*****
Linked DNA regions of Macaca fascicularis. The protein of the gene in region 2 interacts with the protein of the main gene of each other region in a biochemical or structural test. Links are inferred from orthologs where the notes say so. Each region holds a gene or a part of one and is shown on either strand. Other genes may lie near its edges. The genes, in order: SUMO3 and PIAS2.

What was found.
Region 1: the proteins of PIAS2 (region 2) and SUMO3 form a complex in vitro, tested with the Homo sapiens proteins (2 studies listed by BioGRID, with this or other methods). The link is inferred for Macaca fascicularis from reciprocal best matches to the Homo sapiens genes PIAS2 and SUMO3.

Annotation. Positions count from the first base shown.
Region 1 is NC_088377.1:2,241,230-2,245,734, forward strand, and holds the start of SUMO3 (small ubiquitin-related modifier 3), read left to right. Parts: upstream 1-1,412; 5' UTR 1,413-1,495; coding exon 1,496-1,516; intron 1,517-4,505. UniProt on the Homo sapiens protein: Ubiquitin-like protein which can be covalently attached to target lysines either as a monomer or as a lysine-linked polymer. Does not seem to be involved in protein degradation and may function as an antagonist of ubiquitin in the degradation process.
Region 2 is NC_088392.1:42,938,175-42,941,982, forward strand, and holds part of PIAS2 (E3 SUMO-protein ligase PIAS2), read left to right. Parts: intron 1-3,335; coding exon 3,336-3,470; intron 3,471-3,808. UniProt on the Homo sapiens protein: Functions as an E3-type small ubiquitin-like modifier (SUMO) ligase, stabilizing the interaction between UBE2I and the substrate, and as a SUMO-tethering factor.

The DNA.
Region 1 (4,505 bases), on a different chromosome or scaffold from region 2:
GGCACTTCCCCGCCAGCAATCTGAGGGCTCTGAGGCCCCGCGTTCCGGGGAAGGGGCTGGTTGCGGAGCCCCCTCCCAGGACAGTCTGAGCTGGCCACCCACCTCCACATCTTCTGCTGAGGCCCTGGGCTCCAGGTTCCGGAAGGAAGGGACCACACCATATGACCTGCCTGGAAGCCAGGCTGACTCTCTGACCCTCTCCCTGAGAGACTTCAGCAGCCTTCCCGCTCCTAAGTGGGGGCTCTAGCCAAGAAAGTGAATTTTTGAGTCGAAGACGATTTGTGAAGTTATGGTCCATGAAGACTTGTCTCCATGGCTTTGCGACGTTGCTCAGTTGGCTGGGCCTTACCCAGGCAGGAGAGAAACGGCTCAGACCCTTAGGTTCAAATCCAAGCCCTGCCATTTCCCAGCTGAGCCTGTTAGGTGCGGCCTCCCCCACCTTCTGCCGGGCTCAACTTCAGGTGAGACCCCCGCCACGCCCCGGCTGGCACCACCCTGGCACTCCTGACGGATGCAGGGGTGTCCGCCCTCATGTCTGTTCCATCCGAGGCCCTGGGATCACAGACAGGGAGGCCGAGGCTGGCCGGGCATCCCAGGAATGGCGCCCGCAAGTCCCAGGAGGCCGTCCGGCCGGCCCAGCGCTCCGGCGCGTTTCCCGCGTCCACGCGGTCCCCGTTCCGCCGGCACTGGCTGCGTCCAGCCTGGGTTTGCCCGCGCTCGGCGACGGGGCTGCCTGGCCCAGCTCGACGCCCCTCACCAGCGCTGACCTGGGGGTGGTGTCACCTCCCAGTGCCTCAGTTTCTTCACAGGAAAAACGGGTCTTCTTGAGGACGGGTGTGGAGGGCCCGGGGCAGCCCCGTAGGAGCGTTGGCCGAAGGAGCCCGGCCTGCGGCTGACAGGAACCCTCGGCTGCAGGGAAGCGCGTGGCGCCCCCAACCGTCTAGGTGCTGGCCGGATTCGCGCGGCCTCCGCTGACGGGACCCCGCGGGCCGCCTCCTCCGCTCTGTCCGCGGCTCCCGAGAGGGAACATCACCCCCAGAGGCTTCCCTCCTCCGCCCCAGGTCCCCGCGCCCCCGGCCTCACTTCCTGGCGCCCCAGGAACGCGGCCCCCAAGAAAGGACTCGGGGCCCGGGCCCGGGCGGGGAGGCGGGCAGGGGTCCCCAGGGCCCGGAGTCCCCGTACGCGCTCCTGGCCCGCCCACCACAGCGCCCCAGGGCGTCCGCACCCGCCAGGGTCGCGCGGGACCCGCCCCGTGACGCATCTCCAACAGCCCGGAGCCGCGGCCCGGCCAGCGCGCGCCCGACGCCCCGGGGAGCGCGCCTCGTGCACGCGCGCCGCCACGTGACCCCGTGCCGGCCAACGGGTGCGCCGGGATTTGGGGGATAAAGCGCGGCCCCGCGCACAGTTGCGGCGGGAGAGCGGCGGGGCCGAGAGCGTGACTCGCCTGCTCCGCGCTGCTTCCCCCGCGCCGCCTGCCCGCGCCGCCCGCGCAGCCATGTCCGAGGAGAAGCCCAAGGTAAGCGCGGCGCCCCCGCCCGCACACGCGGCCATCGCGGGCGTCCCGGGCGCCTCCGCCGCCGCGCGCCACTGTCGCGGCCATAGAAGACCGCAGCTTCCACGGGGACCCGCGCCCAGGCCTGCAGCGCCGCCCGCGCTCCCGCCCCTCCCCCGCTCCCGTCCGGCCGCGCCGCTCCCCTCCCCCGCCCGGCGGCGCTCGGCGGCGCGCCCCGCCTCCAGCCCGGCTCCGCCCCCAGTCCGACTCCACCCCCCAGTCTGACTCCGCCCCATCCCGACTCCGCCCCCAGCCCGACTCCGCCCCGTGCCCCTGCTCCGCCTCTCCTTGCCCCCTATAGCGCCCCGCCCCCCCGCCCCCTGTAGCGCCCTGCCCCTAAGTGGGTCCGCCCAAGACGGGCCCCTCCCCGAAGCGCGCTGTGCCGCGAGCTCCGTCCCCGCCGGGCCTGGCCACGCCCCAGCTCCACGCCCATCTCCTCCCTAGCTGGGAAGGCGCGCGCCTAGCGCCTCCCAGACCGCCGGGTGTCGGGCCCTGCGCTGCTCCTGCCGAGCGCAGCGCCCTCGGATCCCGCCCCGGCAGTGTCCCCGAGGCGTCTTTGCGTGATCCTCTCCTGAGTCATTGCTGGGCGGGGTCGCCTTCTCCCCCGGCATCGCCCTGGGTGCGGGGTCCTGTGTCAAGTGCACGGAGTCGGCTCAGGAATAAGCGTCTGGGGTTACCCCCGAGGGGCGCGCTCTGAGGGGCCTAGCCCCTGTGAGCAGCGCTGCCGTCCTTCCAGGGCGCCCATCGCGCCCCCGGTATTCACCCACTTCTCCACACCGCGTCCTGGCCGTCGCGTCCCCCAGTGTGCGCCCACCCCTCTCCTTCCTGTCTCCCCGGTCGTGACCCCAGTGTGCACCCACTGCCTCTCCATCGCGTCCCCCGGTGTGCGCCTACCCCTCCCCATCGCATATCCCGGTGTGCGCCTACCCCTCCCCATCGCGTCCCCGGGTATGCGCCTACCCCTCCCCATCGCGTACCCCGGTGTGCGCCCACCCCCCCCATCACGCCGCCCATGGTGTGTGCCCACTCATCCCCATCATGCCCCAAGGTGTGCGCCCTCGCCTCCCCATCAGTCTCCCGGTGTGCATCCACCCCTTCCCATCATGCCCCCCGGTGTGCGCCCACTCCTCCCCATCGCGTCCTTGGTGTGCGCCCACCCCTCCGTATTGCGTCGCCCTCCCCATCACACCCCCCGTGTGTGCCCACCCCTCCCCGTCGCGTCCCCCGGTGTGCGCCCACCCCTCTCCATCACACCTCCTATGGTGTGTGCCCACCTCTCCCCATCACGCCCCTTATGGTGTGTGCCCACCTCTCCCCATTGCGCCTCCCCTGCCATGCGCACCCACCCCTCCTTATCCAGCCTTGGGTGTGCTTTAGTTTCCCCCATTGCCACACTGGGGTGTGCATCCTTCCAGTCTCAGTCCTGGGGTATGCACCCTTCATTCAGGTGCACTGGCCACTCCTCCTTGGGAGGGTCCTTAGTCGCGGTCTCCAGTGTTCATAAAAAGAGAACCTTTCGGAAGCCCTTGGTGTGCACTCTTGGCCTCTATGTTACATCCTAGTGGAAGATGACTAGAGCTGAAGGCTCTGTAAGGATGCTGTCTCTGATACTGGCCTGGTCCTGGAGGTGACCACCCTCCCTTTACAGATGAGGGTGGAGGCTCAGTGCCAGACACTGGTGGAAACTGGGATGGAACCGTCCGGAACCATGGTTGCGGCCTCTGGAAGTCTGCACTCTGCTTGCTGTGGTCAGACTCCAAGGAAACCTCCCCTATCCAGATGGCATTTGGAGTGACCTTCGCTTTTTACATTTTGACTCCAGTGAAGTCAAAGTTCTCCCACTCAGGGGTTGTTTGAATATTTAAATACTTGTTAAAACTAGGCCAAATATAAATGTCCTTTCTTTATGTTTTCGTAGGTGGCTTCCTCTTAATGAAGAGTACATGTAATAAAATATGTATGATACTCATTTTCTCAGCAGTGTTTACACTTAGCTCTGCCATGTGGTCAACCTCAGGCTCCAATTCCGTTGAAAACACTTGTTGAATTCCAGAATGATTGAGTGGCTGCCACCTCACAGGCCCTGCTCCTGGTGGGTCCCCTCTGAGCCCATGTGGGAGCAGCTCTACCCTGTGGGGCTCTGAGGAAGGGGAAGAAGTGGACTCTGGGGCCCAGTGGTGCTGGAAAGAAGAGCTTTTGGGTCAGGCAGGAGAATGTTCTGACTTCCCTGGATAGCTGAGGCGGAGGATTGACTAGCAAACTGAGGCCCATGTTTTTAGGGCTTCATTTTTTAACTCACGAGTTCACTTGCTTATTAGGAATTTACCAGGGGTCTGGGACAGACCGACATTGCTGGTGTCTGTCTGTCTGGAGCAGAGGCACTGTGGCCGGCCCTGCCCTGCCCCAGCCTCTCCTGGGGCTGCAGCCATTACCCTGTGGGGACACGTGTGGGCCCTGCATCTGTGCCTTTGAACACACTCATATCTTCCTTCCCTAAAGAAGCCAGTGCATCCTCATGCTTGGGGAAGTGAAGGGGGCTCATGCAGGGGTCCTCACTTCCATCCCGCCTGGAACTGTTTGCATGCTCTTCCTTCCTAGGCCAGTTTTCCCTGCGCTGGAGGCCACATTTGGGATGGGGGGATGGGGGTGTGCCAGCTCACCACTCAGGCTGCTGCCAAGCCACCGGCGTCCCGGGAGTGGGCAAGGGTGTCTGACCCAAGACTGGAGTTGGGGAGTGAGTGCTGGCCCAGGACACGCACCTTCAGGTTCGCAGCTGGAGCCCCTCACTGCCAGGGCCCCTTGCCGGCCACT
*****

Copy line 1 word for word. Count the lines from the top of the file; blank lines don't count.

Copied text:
Linked DNA regions of Macaca fascicularis. The protein of the gene in region 2 interacts with the protein of the main gene of each other region in a biochemical or structural test. Links are inferred from orthologs where the notes say so. Each region holds a gene or a part of one and is shown on either strand. Other genes may lie near its edges. The genes, in order: SUMO3 and PIAS2.